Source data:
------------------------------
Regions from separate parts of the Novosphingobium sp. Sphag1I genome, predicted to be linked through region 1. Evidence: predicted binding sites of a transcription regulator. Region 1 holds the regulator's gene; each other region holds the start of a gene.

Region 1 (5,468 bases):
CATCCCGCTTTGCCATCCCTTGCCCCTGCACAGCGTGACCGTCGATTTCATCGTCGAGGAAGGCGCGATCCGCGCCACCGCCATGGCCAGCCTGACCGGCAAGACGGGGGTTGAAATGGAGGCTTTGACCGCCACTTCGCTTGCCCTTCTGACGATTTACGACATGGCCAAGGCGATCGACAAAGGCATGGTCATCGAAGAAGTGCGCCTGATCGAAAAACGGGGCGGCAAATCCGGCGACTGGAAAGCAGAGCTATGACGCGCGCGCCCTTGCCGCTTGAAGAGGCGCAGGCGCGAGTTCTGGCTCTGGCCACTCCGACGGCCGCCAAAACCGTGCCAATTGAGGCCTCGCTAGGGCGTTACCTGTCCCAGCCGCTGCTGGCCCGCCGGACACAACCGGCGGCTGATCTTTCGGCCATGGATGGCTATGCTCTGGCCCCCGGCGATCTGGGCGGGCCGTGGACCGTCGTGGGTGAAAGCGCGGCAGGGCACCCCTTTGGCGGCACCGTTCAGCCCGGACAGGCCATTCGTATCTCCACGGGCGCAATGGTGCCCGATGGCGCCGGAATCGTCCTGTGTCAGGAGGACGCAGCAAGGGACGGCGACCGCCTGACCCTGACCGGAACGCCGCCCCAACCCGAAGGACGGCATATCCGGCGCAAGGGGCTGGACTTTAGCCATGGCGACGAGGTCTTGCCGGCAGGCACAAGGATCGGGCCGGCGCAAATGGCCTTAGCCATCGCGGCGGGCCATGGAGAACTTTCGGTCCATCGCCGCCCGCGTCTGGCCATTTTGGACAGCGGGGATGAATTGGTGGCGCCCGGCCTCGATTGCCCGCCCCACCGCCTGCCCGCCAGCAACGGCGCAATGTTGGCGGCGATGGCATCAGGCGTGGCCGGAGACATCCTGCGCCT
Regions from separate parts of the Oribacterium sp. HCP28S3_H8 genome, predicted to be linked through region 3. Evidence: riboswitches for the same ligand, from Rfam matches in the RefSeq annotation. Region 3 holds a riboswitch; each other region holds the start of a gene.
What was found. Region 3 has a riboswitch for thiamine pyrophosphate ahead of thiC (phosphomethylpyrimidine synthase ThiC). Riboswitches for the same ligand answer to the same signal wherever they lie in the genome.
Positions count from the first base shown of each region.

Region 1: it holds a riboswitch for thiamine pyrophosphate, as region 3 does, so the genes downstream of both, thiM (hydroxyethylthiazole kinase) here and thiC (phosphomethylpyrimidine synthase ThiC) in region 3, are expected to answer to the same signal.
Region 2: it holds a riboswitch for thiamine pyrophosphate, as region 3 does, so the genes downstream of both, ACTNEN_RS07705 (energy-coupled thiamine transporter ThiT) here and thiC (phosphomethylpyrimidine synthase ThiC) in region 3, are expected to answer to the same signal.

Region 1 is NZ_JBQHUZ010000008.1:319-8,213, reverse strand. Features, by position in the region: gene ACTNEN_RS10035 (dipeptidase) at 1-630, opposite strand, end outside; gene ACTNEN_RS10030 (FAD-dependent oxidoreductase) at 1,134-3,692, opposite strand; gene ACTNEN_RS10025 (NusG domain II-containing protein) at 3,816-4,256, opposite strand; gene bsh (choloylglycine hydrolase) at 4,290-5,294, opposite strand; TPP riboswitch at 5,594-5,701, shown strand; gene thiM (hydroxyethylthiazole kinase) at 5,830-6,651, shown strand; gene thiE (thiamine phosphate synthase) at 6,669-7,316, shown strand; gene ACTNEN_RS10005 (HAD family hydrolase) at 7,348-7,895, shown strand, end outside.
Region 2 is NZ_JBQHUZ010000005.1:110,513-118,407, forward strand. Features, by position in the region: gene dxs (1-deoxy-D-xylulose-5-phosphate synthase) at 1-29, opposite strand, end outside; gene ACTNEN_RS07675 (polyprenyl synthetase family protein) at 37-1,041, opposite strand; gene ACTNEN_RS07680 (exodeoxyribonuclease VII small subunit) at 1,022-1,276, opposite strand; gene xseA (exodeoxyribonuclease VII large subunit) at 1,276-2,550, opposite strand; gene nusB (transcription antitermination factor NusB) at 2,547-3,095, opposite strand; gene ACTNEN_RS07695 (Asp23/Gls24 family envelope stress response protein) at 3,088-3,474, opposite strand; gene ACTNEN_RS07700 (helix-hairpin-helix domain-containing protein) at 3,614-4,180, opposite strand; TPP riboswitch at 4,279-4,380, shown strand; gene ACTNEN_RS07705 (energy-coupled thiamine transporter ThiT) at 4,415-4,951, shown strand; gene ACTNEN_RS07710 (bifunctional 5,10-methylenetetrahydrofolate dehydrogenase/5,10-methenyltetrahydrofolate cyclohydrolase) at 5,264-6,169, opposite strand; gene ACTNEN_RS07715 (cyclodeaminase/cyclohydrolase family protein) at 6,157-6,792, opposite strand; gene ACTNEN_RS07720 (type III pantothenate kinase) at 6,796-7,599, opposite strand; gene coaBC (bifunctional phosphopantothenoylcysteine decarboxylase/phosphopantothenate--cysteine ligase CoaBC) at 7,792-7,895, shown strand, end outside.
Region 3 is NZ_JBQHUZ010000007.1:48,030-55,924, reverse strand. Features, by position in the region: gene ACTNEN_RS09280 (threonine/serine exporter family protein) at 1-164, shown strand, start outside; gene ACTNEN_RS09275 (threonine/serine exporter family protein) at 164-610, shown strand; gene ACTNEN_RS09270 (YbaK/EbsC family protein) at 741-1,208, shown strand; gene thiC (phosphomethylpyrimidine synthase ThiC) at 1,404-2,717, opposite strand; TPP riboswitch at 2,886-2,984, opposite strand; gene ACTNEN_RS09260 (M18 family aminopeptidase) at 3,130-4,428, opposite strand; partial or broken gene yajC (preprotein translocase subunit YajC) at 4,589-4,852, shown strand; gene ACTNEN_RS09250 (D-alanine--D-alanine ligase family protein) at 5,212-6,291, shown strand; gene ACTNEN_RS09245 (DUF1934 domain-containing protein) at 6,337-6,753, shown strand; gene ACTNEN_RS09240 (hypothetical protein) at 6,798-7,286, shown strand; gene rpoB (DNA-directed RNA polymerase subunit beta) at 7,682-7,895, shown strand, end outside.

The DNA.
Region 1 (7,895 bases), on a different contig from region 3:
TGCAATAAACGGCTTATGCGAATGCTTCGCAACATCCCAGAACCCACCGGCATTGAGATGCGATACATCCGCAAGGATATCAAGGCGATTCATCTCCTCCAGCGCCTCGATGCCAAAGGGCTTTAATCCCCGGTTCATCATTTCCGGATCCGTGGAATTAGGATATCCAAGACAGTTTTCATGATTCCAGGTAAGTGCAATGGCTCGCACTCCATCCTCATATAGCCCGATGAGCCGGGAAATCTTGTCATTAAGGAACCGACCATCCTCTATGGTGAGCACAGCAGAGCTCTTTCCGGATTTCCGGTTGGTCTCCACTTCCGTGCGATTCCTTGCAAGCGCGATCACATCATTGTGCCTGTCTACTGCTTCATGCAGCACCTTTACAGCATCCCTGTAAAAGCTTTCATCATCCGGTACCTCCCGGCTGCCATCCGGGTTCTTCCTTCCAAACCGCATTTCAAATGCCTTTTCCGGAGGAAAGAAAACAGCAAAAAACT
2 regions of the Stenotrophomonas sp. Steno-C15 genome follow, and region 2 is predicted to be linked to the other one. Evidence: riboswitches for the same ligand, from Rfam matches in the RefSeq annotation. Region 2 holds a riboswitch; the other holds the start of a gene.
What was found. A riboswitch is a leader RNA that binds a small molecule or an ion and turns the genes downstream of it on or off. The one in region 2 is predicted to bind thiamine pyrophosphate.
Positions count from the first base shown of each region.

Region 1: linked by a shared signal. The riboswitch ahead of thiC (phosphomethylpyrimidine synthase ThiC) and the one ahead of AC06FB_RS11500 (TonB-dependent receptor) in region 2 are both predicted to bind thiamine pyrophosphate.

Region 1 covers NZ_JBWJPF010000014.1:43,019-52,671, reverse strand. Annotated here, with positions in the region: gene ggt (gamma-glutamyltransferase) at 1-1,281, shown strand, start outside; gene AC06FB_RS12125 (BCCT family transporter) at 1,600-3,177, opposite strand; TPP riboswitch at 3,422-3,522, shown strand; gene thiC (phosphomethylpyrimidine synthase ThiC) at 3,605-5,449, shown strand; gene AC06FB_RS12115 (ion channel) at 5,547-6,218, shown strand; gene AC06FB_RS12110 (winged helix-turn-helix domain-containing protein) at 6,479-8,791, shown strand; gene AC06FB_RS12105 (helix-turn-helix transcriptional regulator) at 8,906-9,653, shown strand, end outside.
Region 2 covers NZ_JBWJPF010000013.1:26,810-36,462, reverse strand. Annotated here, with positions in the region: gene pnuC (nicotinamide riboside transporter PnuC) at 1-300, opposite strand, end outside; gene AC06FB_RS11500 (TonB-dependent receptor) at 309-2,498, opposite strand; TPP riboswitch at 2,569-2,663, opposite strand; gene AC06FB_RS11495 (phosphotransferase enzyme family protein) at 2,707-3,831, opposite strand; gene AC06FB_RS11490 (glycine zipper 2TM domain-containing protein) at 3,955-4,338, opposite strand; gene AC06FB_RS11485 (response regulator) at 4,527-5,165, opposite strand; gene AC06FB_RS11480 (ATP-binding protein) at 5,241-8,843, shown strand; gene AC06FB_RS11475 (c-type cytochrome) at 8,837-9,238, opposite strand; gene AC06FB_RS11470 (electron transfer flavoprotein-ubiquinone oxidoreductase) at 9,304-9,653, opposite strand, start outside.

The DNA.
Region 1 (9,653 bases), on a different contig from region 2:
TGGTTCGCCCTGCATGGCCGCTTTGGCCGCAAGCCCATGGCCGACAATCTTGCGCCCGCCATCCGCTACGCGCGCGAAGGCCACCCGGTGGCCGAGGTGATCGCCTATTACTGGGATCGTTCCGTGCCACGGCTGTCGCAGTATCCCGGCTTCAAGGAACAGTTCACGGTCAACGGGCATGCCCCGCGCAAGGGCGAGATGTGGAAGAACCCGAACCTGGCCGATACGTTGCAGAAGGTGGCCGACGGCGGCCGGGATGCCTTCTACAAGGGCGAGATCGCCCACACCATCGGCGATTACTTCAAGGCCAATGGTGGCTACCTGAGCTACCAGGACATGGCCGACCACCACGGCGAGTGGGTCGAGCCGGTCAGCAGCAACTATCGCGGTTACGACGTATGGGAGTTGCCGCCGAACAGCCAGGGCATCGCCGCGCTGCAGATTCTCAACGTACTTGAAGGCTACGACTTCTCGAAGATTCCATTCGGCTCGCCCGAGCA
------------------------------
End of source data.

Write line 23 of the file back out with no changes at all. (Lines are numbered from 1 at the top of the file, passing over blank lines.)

TGGTTCGCCCTGCATGGCCGCTTTGGCCGCAAGCCCATGGCCGACAATCTTGCGCCCGCCATCCGCTACGCGCGCGAAGGCCACCCGGTGGCCGAGGTGATCGCCTATTACTGGGATCGTTCCGTGCCACGGCTGTCGCAGTATCCCGGCTTCAAGGAACAGTTCACGGTCAACGGGCATGCCCCGCGCAAGGGCGAGATGTGGAAGAACCCGAACCTGGCCGATACGTTGCAGAAGGTGGCCGACGGCGGCCGGGATGCCTTCTACAAGGGCGAGATCGCCCACACCATCGGCGATTACTTCAAGGCCAATGGTGGCTACCTGAGCTACCAGGACATGGCCGACCACCACGGCGAGTGGGTCGAGCCGGTCAGCAGCAACTATCGCGGTTACGACGTATGGGAGTTGCCGCCGAACAGCCAGGGCATCGCCGCGCTGCAGATTCTCAACGTACTTGAAGGCTACGACTTCTCGAAGATTCCATTCGGCTCGCCCGAGCA